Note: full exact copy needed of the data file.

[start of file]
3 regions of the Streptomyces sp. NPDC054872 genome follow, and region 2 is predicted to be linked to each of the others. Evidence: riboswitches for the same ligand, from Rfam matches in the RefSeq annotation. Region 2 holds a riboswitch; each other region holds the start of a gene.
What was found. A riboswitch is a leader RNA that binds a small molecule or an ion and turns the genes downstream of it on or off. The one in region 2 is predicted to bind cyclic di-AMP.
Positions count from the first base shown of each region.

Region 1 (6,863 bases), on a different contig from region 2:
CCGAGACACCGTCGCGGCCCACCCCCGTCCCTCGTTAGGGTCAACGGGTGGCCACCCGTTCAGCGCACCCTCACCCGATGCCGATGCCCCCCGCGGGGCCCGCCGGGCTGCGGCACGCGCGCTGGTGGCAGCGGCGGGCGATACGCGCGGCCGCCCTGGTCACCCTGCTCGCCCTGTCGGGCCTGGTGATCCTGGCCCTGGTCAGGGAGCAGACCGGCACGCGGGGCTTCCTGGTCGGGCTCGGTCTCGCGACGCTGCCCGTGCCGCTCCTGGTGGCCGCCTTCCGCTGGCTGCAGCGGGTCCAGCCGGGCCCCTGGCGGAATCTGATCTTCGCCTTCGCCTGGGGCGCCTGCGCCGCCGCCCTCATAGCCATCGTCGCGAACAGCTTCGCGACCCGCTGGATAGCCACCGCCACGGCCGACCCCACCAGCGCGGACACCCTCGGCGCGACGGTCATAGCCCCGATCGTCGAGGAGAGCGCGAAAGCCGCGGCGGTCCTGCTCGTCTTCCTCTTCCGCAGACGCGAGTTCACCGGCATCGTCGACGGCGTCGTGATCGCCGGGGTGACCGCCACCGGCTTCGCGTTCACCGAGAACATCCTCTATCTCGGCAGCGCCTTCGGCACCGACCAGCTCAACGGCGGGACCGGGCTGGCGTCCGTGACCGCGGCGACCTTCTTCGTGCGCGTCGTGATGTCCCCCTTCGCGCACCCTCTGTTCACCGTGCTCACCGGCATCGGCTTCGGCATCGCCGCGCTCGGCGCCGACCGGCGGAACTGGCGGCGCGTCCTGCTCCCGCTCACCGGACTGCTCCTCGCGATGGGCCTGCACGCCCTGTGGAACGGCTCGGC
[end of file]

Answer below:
3 regions of the Streptomyces sp. NPDC054872 genome follow, and region 2 is predicted to be linked to each of the others. Evidence: riboswitches for the same ligand, from Rfam matches in the RefSeq annotation. Region 2 holds a riboswitch; each other region holds the start of a gene.
What was found. A riboswitch is a leader RNA that binds a small molecule or an ion and turns the genes downstream of it on or off. The one in region 2 is predicted to bind cyclic di-AMP.
Positions count from the first base shown of each region.

Region 1 (6,863 bases), on a different contig from region 2:
CCGAGACACCGTCGCGGCCCACCCCCGTCCCTCGTTAGGGTCAACGGGTGGCCACCCGTTCAGCGCACCCTCACCCGATGCCGATGCCCCCCGCGGGGCCCGCCGGGCTGCGGCACGCGCGCTGGTGGCAGCGGCGGGCGATACGCGCGGCCGCCCTGGTCACCCTGCTCGCCCTGTCGGGCCTGGTGATCCTGGCCCTGGTCAGGGAGCAGACCGGCACGCGGGGCTTCCTGGTCGGGCTCGGTCTCGCGACGCTGCCCGTGCCGCTCCTGGTGGCCGCCTTCCGCTGGCTGCAGCGGGTCCAGCCGGGCCCCTGGCGGAATCTGATCTTCGCCTTCGCCTGGGGCGCCTGCGCCGCCGCCCTCATAGCCATCGTCGCGAACAGCTTCGCGACCCGCTGGATAGCCACCGCCACGGCCGACCCCACCAGCGCGGACACCCTCGGCGCGACGGTCATAGCCCCGATCGTCGAGGAGAGCGCGAAAGCCGCGGCGGTCCTGCTCGTCTTCCTCTTCCGCAGACGCGAGTTCACCGGCATCGTCGACGGCGTCGTGATCGCCGGGGTGACCGCCACCGGCTTCGCGTTCACCGAGAACATCCTCTATCTCGGCAGCGCCTTCGGCACCGACCAGCTCAACGGCGGGACCGGGCTGGCGTCCGTGACCGCGGCGACCTTCTTCGTGCGCGTCGTGATGTCCCCCTTCGCGCACCCTCTGTTCACCGTGCTCACCGGCATCGGCTTCGGCATCGCCGCGCTCGGCGCCGACCGGCGGAACTGGCGGCGCGTCCTGCTCCCGCTCACCGGACTGCTCCTCGCGATGGGCCTGCACGCCCTGTGGAACGGCTCGGC